Thursday, 22 January 2015

Gelatin

In this blog we'll be giving you a refresher on gelatin! Gelatin is incorporated in many products in which it cannot easily be substituted. It is usually made from proteins from the bones and skins of pigs and is sold in two forms: gelatin leaves and powdered gelatin. Although both produce the same result, there are some differences between them. 

Powdered gelatin
Powdered gelatin is often used to make sweets as it is more resistant to heat than gelatin leaves. Powdered gelatin needs to be dissolved in the liquid you eventually use. This liquid is initially at room temperature or cooler, is allowed to stand for 15 minutes after you add the gelatin, and can be heated up to a maximum of 50 degrees.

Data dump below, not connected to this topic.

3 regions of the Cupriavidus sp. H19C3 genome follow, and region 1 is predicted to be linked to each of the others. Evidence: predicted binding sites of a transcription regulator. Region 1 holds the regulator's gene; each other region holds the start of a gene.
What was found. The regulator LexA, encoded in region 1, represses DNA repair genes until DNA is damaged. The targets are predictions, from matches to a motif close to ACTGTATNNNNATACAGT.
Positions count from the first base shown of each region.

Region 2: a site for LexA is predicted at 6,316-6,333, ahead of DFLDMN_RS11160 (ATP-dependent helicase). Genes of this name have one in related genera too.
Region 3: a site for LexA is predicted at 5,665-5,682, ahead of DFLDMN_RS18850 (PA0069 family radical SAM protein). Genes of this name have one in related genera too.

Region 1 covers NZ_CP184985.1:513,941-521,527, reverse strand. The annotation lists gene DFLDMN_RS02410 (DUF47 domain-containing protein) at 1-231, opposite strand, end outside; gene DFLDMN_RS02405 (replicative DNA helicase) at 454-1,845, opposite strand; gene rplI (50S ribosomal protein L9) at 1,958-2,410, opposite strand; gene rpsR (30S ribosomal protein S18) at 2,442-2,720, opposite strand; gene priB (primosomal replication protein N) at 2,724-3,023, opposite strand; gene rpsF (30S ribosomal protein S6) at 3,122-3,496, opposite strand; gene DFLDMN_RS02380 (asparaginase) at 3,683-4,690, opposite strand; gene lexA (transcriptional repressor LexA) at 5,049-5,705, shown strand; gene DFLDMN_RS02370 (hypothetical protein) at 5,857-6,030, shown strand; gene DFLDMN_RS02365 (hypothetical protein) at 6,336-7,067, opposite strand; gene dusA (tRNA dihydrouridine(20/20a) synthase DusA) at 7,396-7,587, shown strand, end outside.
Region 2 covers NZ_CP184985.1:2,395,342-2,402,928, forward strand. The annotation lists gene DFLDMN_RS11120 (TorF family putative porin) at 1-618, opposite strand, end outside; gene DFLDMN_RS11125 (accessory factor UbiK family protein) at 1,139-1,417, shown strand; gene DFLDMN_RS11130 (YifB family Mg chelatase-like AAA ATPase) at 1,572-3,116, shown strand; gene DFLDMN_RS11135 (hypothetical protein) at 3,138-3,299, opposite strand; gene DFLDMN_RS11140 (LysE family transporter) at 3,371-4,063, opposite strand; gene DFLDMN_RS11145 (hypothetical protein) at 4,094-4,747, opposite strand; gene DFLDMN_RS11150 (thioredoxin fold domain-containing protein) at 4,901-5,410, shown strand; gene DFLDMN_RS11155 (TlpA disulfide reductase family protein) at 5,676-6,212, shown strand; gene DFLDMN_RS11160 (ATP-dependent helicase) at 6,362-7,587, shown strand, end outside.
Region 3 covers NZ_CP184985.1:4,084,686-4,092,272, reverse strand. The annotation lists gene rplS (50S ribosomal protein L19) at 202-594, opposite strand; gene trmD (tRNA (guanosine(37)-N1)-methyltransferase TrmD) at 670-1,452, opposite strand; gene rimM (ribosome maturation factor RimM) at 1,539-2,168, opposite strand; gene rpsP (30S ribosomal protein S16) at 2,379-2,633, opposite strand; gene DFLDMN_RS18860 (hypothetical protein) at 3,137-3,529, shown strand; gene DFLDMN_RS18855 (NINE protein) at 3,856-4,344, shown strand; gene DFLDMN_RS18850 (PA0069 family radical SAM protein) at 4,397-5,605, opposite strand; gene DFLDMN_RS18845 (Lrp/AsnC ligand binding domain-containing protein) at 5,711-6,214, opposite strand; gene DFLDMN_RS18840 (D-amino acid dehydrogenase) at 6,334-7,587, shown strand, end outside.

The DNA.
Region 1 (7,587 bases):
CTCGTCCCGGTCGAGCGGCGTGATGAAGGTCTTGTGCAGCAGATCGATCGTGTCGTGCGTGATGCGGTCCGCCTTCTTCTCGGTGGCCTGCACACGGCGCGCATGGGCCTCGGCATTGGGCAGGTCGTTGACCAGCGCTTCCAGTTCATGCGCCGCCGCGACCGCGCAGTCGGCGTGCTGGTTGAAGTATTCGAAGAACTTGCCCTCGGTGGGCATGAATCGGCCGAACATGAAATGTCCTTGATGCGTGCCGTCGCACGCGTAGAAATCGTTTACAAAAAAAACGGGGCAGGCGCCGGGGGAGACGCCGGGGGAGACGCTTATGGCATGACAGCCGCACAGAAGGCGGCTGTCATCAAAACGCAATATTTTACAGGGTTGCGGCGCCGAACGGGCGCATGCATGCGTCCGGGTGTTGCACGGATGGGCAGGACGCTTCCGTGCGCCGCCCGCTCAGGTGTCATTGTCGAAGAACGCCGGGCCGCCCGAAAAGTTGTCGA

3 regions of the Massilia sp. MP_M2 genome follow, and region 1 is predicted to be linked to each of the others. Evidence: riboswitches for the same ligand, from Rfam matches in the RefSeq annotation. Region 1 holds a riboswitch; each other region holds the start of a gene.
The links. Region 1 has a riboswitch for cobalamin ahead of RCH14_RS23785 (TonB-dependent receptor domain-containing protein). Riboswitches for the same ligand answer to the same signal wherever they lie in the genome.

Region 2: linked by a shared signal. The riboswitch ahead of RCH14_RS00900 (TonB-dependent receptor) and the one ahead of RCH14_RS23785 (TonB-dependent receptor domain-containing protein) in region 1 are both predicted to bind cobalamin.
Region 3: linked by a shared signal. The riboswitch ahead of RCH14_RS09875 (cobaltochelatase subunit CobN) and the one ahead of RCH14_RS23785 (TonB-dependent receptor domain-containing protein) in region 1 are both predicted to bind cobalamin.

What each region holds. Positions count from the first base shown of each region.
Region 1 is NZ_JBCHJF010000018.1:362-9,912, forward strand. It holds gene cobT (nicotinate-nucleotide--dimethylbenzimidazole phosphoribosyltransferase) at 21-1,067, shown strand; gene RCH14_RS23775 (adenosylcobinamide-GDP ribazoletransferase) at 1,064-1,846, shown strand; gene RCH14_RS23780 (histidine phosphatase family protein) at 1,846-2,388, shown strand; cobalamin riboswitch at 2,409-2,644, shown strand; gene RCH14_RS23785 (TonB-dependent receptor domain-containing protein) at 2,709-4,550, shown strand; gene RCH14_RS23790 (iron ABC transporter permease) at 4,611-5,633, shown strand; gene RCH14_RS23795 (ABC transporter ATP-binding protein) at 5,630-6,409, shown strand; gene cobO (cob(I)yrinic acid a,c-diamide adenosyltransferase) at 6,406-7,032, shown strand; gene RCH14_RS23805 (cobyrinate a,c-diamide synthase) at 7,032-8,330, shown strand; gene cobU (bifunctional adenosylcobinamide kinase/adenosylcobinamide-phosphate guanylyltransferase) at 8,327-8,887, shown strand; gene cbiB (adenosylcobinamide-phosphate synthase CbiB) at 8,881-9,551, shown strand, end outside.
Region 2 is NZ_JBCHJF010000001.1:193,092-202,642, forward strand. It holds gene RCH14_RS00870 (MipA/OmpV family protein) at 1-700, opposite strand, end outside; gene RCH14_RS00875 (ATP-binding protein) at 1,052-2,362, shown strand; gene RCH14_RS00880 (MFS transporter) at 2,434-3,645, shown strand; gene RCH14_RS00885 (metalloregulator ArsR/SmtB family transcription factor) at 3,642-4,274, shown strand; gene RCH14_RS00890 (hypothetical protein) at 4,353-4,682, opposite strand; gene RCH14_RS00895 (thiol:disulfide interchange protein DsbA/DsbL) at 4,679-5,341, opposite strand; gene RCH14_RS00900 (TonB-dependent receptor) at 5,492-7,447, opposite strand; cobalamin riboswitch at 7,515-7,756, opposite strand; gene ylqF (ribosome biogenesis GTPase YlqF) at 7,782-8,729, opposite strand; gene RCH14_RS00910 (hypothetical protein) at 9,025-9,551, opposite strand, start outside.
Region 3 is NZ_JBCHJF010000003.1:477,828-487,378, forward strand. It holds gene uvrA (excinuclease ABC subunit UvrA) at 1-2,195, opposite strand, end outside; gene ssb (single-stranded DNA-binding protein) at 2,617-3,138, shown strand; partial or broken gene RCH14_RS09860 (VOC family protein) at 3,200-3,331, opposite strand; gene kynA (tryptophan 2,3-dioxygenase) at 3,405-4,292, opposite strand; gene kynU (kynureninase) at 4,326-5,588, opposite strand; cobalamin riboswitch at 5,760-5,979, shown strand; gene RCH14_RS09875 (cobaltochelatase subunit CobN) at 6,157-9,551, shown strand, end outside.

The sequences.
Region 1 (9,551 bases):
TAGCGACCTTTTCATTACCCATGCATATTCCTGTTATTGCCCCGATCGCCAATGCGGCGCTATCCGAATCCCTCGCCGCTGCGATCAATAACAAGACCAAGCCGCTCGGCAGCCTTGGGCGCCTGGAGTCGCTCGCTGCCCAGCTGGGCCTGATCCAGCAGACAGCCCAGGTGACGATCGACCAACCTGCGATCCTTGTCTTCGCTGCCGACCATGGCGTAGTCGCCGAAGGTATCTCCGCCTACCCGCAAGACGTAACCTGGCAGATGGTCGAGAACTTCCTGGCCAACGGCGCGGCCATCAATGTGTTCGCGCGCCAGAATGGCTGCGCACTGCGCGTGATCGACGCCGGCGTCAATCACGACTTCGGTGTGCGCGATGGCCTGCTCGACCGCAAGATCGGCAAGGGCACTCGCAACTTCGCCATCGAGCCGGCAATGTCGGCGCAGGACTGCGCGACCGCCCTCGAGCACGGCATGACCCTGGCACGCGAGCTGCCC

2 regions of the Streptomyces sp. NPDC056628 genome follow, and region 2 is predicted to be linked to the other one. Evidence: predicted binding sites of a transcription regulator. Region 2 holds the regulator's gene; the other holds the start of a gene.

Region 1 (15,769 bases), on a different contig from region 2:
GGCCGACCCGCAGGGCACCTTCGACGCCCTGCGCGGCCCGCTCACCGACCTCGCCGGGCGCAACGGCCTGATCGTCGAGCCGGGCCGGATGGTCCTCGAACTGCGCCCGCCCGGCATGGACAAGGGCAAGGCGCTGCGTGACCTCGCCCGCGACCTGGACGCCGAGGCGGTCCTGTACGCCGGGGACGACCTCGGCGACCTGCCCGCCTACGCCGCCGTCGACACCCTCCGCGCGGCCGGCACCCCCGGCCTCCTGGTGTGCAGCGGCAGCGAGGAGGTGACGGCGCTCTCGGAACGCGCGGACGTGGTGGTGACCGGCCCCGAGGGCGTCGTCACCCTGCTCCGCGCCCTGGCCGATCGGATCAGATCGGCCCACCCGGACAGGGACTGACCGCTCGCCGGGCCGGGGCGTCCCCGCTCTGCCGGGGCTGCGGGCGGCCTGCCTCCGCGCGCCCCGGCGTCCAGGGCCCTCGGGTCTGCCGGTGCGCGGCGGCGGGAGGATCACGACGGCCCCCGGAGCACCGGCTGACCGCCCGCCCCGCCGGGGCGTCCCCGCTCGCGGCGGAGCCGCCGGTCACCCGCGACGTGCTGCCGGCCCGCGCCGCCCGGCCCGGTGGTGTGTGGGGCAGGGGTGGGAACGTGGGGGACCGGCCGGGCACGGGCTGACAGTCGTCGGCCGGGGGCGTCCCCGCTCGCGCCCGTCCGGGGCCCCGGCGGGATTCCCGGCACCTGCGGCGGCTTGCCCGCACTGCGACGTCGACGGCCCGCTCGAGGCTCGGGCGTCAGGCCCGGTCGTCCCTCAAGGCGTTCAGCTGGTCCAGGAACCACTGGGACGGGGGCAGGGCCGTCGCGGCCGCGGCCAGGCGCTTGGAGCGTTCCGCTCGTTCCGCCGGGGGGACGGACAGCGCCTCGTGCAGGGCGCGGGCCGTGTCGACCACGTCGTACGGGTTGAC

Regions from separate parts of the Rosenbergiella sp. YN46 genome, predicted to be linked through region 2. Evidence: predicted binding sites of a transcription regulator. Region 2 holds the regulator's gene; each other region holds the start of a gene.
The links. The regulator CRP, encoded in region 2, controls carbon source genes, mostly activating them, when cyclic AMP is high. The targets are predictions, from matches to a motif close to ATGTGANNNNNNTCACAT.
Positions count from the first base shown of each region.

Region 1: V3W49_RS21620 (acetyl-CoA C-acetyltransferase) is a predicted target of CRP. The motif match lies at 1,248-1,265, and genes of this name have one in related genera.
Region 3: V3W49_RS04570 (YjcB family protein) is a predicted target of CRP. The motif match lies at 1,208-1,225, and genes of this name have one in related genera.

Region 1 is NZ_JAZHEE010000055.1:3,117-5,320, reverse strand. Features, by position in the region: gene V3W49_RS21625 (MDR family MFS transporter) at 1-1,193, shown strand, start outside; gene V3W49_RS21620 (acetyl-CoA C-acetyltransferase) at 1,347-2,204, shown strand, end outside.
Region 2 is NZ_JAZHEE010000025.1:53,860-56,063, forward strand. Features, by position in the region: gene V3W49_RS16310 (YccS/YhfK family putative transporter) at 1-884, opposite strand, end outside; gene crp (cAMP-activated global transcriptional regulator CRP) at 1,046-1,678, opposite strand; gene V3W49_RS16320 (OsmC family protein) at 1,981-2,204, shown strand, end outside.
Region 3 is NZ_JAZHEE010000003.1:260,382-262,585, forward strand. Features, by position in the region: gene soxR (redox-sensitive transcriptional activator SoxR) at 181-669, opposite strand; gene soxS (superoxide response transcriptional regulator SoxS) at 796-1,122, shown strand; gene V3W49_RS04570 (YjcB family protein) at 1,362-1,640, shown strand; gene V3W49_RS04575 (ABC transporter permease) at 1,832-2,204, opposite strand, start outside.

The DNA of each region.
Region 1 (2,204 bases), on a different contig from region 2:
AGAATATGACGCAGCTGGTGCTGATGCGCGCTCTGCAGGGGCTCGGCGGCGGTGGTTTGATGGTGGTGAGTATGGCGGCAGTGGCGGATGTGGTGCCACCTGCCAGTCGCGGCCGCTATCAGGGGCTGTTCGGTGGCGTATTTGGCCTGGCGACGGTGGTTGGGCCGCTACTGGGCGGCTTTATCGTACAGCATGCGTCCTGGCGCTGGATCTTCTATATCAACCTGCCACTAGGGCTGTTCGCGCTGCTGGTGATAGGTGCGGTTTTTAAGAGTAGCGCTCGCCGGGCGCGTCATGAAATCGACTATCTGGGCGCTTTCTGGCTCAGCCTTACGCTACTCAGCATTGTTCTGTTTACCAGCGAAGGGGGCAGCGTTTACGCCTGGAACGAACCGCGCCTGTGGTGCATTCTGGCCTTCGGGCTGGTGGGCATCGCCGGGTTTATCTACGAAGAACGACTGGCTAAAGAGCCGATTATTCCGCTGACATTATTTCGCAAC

Gelatin leaves
Gelatin leaves can absorb ten times their actual weight in moisture. It is therefore important for the gelatin to be soaked in cold water at a temperature of 7 degrees. This will make it easier for the gelatin to dissolve afterwards in a warm liquid. Due to the small surface area of gelatin leaves, less air gets into the liquid, making the leaves suitable for making clear jellies, for example.

Gelatin is used in cooking not only as a gelling agent, but also as a binding agent, emulsifying agent, and stabiliser. Gelatin must never be allowed to boil. This is because it is a protein that will coagulate at high temperatures and lose its gelling ability. If you want to substitute gelatin leaves with powdered gelatin, remember that one gelatin leaf is equivalent to 1.5 grams of powdered gelatin.

Want to know how you could use gelatin in the kitchen? At Gastronomixs you'll find various components containing gelatin!

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